The automobile has been a staple of American society and culture for almost a century. Decade after decade, car ownership increased. But as N.C. State University economist Mike Walden points out to his wife, Mary, we are seeing changes in those trends, especially among younger households.
“Well … you’re taking me back. I can remember when I turned 16, I couldn’t wait to get a car, and I don’t know what I paid my dad, but my dad actually sold me his 1956 Oldsmobile. Kept that a couple of years, and then I bought an old beat up Volkswagen Rabbit or actually Volkswagen bug. You rode in that, I remember. So, I just, I was one of those kids (who) just couldn’t wait to have a car.
“What we’re now seeing however, Mary, is what I went through is becoming less widespread. We’re seeing that car ownership for young people, and specifically here we’re looking at people under the age of 34, has actually been going down. And that’s a surprising statistic. Young people are actually buying cars at a lower rate than they did in the past.
“The big question (is) why? Well, lots of potential reasons. Number one, young people are staying in school longer. So when they’re in school, they probably have less need for a vehicle because they’re living near campus, taking public transportation, et cetera.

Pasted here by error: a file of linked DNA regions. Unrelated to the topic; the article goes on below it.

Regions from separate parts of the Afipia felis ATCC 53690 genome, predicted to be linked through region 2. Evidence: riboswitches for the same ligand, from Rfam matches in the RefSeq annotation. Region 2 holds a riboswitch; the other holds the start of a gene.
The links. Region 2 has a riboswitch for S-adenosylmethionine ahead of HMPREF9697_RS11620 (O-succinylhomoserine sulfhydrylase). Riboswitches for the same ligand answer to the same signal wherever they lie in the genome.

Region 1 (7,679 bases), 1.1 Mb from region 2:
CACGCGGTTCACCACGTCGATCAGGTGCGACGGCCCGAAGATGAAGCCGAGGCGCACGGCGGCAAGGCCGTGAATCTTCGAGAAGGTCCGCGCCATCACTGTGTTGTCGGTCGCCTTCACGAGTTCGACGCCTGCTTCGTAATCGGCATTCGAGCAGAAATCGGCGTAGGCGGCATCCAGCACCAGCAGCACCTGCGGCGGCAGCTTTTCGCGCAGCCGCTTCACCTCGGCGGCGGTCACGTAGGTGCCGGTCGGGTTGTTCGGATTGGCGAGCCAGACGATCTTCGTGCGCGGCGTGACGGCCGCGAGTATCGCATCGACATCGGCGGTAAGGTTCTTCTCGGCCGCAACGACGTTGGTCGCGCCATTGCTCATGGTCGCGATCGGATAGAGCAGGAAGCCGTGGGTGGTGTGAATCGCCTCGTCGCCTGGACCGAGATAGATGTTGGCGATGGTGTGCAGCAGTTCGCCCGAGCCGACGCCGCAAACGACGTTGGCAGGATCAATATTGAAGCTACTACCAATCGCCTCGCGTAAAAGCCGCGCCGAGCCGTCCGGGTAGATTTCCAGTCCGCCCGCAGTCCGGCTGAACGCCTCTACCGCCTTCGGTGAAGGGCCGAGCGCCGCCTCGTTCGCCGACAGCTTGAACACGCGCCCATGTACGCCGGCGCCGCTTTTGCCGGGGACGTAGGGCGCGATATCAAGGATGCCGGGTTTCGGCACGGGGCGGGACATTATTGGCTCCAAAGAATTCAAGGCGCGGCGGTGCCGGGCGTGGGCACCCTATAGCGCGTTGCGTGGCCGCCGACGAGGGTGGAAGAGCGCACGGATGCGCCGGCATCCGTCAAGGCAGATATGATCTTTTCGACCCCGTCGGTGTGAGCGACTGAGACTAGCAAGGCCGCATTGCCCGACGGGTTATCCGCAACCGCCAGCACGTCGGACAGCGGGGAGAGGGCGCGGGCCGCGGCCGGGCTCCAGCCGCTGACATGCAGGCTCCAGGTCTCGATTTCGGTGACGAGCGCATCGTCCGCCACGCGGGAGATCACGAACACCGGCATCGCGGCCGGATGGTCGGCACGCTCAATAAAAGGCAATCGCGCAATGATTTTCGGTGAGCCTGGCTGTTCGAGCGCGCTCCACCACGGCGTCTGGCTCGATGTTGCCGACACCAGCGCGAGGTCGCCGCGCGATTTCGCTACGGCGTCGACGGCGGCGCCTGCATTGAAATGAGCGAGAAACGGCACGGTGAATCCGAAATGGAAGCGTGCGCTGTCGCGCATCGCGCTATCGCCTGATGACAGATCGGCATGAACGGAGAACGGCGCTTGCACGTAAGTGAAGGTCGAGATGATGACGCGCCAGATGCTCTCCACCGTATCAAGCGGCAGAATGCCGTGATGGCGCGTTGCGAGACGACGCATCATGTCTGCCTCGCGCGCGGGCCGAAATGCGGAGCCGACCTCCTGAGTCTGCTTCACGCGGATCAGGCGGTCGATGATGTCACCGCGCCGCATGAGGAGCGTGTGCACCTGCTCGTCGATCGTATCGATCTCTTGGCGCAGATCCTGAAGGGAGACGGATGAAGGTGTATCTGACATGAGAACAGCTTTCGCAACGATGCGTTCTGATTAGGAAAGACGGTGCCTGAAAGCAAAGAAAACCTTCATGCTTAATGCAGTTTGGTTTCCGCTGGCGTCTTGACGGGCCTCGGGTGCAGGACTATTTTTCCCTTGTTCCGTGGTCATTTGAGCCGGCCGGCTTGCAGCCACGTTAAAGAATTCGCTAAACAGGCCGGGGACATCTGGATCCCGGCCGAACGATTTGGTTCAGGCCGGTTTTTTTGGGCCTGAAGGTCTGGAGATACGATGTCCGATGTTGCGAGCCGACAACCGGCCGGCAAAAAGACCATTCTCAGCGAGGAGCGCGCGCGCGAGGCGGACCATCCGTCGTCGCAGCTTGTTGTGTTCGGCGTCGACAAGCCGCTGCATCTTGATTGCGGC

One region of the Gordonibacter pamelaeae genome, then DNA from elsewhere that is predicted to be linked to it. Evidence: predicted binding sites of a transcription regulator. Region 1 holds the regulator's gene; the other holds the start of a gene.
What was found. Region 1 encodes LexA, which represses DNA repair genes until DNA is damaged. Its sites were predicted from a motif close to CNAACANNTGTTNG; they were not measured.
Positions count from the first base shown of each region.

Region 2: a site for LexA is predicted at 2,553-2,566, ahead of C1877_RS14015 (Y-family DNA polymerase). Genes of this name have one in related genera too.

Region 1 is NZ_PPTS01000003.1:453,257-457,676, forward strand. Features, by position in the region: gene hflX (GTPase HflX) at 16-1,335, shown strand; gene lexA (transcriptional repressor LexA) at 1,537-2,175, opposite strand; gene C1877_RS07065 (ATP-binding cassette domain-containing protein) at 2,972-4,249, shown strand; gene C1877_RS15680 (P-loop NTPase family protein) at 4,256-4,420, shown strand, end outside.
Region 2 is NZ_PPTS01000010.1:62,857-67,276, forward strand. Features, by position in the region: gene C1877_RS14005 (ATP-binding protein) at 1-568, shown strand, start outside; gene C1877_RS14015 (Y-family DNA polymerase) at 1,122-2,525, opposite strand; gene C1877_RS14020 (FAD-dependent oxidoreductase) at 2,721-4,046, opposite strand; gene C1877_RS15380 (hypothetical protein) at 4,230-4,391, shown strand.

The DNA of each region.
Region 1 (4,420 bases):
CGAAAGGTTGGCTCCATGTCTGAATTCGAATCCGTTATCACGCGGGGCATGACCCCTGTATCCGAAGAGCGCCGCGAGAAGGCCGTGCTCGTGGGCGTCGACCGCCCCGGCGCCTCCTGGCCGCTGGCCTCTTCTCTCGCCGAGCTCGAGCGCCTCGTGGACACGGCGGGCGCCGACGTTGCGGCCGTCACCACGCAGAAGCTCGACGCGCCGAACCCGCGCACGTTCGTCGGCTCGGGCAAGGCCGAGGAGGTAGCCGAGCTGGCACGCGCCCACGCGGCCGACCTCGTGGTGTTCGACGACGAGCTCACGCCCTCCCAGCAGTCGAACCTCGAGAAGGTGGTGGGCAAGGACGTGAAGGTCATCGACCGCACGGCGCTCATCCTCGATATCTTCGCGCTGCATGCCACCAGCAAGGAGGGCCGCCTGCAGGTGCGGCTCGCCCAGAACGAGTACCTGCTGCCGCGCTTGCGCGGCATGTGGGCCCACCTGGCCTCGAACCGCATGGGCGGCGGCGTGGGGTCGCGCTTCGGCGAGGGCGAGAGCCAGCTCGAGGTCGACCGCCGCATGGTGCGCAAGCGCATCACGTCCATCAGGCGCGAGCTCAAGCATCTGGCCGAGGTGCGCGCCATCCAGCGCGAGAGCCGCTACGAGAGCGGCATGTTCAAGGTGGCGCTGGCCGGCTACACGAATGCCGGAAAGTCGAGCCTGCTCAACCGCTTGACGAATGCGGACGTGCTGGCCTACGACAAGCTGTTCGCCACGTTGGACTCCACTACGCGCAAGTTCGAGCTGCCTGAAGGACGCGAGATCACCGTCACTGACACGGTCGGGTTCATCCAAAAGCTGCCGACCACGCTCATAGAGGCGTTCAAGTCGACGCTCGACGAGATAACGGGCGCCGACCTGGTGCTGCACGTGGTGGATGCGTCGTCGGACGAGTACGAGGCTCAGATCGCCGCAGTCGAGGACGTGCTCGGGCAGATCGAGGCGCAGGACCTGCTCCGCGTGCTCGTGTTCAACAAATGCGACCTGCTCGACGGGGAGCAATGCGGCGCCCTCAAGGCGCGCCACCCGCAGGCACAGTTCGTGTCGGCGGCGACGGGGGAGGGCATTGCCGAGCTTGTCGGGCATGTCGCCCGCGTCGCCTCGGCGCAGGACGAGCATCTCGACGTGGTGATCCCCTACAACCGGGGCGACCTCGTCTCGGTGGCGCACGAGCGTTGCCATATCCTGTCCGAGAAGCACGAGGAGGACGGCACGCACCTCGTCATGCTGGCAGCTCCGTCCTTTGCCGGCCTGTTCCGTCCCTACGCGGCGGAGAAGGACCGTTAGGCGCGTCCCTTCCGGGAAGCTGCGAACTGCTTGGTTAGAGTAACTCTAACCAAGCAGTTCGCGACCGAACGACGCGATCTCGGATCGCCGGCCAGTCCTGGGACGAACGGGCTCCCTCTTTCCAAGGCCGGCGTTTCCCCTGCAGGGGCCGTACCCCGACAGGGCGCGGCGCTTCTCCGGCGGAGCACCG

“Second reason: student loans. We all know that that’s a big issue now. So when a child or young person gets out of college, they’ve got to pay off the student loans, so maybe they don’t have the resources to put toward a vehicle.
“And then third reason, young people are delaying marriage, and they’re delaying having children. And, of course, when you have children, your need for a vehicle becomes greater. So if they’re postponing that happy event or those happy events, that’s going to probably postpone their need to have a vehicle.
“Whatever the reason is, this is a very, very interesting trend. It has car dealers obviously watching very, very closely.”